Firefighters who left food cooking on the stove caused the fire that left their northwest Omaha fire station with extensive damage

Firefighters who left food cooking on the stove caused the fire that left their northwest Omaha fire station with extensive damage


Firefighters who inadvertently left food cooking on the stove caused the fire that left their northwest Omaha fire station with extensive damage.

It will take at least three weeks to repair the damage caused by the Sunday morning fire at Station 43, near 103rd and Fort Streets, officials said Monday.

The fire gutted the station’s kitchen and living areas.

“It just goes to show that it can happen to anybody,” said Battalion Chief Scott Fitzpatrick. “Don’t get in a rush to leave the house.”

Cooking is the most common cause of fires in both residential and nonresidential buildings in the U.S., according to the U.S. Fire Administration.

The fire occurred around 10 a.m. Sunday. A battalion chief working in his office in the building smelled smoke and called it in, Fitzpatrick said. The building’s smoke detectors also went off, he said.

The station’s firefighters had been sent out at 9:40 a.m. to help someone who had fallen. Firefighters from two other stations  responded to the   call, along with those who had just left Station 43, and together they extinguished the blaze in about 15 minutes.

Fitzpatrick said it’s too early to say who was responsible for leaving the stove on or how much repairs will cost. Personnel and equipment were moved to other stations in the area.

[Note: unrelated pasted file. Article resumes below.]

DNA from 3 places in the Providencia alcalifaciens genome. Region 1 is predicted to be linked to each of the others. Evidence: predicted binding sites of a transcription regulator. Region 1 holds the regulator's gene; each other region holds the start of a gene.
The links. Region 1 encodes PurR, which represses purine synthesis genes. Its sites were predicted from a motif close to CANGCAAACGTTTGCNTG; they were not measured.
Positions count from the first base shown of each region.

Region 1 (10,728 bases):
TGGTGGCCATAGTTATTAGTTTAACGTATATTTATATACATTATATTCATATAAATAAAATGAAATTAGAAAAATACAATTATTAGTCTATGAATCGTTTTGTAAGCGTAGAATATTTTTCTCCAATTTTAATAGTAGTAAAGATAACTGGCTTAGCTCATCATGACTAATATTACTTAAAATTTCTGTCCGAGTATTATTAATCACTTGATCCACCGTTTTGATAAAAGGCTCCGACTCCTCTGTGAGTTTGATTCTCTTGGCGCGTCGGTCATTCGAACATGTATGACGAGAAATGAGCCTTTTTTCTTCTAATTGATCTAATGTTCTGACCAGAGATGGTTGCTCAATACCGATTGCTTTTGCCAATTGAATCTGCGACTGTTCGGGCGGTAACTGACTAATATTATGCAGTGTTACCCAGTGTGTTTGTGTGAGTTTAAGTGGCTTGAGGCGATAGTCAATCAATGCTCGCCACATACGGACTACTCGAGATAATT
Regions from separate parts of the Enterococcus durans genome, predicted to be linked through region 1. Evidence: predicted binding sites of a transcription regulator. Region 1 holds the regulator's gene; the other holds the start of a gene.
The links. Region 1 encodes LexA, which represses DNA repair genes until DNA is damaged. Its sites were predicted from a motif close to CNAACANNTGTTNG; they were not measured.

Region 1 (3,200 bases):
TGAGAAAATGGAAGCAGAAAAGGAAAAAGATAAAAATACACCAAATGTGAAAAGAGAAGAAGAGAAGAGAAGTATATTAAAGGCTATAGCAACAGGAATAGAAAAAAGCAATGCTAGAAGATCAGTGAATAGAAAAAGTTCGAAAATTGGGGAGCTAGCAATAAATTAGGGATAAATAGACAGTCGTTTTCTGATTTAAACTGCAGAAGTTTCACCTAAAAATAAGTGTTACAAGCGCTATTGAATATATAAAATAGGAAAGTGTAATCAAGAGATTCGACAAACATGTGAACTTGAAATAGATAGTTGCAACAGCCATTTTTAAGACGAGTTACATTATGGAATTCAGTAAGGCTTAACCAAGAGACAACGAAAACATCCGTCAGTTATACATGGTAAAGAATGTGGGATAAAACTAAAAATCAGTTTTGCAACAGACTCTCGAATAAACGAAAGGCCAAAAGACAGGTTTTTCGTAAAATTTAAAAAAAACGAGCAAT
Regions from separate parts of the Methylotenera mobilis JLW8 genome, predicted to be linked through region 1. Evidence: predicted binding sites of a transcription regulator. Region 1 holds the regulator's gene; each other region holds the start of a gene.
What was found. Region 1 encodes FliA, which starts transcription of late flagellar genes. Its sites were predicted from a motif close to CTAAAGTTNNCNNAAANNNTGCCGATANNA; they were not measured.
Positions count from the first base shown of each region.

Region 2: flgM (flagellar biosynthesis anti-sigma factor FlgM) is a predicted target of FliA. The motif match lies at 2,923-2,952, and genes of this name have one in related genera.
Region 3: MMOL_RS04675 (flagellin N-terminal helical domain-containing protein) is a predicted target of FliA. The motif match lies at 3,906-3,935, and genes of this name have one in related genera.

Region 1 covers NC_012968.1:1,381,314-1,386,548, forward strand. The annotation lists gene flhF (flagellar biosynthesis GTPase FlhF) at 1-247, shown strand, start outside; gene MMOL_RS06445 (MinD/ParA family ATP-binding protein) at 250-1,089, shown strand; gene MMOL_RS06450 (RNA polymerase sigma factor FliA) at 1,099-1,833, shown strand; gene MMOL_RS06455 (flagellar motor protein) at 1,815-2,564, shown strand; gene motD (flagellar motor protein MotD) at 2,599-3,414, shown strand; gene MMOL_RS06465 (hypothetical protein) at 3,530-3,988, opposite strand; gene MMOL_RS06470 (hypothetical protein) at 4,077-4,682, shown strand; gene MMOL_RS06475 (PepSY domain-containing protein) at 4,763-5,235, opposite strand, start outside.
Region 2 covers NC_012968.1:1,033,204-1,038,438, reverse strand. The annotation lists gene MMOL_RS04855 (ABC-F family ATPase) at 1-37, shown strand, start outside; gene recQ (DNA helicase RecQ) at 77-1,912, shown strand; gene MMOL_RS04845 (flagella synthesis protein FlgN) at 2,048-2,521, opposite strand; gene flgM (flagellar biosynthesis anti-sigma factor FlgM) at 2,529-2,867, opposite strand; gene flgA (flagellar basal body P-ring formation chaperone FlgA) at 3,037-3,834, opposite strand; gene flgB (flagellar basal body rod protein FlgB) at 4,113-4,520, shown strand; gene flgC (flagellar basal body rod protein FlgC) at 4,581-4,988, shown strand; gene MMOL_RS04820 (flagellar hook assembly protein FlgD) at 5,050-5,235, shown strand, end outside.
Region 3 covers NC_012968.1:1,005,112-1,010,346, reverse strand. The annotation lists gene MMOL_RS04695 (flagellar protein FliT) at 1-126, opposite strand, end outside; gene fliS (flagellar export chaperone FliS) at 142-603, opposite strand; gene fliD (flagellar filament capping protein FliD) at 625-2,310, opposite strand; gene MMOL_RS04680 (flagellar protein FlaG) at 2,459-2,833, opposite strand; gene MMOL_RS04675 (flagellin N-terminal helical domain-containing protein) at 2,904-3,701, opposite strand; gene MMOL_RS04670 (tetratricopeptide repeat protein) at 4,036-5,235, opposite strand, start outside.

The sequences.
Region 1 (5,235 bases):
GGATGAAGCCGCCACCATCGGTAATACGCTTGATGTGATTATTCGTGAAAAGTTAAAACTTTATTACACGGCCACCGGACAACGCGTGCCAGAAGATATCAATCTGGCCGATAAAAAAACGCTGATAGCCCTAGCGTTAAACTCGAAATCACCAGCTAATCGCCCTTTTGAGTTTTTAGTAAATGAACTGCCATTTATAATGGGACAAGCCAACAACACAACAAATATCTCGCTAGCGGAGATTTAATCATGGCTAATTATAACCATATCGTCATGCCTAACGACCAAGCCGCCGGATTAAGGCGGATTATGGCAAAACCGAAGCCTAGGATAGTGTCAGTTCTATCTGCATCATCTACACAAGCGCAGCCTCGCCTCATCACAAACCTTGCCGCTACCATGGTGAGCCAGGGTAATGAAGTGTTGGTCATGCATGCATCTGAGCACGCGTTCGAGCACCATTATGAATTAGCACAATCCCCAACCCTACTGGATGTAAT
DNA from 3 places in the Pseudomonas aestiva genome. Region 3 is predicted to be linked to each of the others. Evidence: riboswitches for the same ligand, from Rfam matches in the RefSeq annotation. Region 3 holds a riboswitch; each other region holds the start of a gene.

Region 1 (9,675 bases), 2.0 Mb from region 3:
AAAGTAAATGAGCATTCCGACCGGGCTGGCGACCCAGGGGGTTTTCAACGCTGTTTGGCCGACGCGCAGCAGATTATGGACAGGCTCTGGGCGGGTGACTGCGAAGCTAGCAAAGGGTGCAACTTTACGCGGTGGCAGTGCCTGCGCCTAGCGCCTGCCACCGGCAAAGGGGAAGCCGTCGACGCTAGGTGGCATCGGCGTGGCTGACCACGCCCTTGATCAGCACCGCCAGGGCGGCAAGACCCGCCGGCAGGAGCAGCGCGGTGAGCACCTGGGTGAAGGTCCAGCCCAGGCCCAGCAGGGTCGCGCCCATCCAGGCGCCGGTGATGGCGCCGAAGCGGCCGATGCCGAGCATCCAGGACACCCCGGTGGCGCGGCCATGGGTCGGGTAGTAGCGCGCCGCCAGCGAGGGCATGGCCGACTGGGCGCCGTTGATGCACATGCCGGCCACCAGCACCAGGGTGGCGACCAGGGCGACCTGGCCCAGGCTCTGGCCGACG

“In the next few days, we will be moving personnel from Station 43 and Battalion 4 into the northwest police precinct, which is right nearby,” Fitzpatrick said. The goal, he said, is for firefighters to be back in the station within three to four weeks: “They will have temporary quarters much like when we are remodeling a station.”

The work at Station 43, which opened in 1990, will include the addition of a sprinkler system and a fire-suppression system over the stove. Those fire defenses are being added at all of the city’s 24 fire stations as they come up for renovation, Fitzpatrick said.

Fire Department officials researched the last time an Omaha fire station burned and found records of a fire in 1917, Fitzpatrick said. “Our headquarters, now occupied by the Upstream Brewery near 11th and Jackson (Streets), caught fire when the company was called out and they left food cooking on the stove.

“We should be good for another 100 years.”